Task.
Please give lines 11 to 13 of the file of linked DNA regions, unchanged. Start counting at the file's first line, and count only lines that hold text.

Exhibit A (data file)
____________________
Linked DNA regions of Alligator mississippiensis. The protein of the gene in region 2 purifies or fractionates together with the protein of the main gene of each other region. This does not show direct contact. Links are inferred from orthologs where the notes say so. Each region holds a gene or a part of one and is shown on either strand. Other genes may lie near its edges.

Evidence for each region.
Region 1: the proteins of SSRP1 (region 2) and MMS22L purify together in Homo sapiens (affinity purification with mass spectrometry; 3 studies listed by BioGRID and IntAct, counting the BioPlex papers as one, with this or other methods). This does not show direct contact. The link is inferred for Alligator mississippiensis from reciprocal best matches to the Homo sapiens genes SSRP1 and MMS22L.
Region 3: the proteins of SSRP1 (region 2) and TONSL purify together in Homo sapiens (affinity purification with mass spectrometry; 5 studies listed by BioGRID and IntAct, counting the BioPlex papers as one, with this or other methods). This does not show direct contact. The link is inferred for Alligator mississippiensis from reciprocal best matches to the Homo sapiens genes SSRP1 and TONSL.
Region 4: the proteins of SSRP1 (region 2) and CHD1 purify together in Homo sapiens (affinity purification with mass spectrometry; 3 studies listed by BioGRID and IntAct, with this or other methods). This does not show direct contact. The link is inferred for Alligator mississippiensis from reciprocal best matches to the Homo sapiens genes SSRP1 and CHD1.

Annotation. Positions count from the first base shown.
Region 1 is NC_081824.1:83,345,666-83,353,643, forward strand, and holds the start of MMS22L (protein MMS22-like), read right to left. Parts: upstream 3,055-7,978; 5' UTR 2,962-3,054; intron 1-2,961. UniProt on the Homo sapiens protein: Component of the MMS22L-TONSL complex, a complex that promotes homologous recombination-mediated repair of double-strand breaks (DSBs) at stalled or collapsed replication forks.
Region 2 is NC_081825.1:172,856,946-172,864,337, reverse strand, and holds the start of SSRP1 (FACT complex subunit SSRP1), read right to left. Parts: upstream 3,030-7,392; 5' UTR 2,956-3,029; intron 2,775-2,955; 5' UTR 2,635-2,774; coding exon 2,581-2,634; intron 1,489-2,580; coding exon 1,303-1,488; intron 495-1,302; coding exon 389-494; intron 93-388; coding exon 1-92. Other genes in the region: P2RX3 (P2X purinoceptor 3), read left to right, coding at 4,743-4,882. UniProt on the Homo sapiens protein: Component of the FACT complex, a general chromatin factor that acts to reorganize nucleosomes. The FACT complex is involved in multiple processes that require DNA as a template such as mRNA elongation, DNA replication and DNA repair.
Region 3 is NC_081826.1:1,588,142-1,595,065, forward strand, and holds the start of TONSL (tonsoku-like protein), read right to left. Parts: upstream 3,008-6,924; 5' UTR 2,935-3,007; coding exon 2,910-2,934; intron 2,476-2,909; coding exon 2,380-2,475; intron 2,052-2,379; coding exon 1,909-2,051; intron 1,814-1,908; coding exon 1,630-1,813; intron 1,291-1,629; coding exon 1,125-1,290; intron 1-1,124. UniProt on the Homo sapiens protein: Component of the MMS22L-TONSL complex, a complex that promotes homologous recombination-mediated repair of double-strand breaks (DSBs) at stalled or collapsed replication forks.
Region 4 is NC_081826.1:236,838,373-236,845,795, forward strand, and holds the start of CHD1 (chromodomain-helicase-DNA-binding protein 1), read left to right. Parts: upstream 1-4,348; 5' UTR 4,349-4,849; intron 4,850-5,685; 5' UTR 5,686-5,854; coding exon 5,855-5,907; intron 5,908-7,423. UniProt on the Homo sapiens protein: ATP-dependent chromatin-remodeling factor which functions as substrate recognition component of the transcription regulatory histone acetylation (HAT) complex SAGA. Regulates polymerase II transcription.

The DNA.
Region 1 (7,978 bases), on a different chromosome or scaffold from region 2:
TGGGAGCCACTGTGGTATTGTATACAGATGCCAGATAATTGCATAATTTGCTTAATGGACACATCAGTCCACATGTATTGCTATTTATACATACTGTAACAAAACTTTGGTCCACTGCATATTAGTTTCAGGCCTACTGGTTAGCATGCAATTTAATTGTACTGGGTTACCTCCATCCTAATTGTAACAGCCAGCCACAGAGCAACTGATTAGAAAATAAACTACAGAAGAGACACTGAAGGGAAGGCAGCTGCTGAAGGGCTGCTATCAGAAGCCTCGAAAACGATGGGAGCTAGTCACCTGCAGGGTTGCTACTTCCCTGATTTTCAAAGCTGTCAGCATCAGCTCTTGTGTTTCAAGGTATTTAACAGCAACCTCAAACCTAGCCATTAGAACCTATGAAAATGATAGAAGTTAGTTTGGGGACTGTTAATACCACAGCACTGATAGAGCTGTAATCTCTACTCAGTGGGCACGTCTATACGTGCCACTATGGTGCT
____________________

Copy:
The DNA.
Region 1 (7,978 bases), on a different chromosome or scaffold from region 2:
TGGGAGCCACTGTGGTATTGTATACAGATGCCAGATAATTGCATAATTTGCTTAATGGACACATCAGTCCACATGTATTGCTATTTATACATACTGTAACAAAACTTTGGTCCACTGCATATTAGTTTCAGGCCTACTGGTTAGCATGCAATTTAATTGTACTGGGTTACCTCCATCCTAATTGTAACAGCCAGCCACAGAGCAACTGATTAGAAAATAAACTACAGAAGAGACACTGAAGGGAAGGCAGCTGCTGAAGGGCTGCTATCAGAAGCCTCGAAAACGATGGGAGCTAGTCACCTGCAGGGTTGCTACTTCCCTGATTTTCAAAGCTGTCAGCATCAGCTCTTGTGTTTCAAGGTATTTAACAGCAACCTCAAACCTAGCCATTAGAACCTATGAAAATGATAGAAGTTAGTTTGGGGACTGTTAATACCACAGCACTGATAGAGCTGTAATCTCTACTCAGTGGGCACGTCTATACGTGCCACTATGGTGCT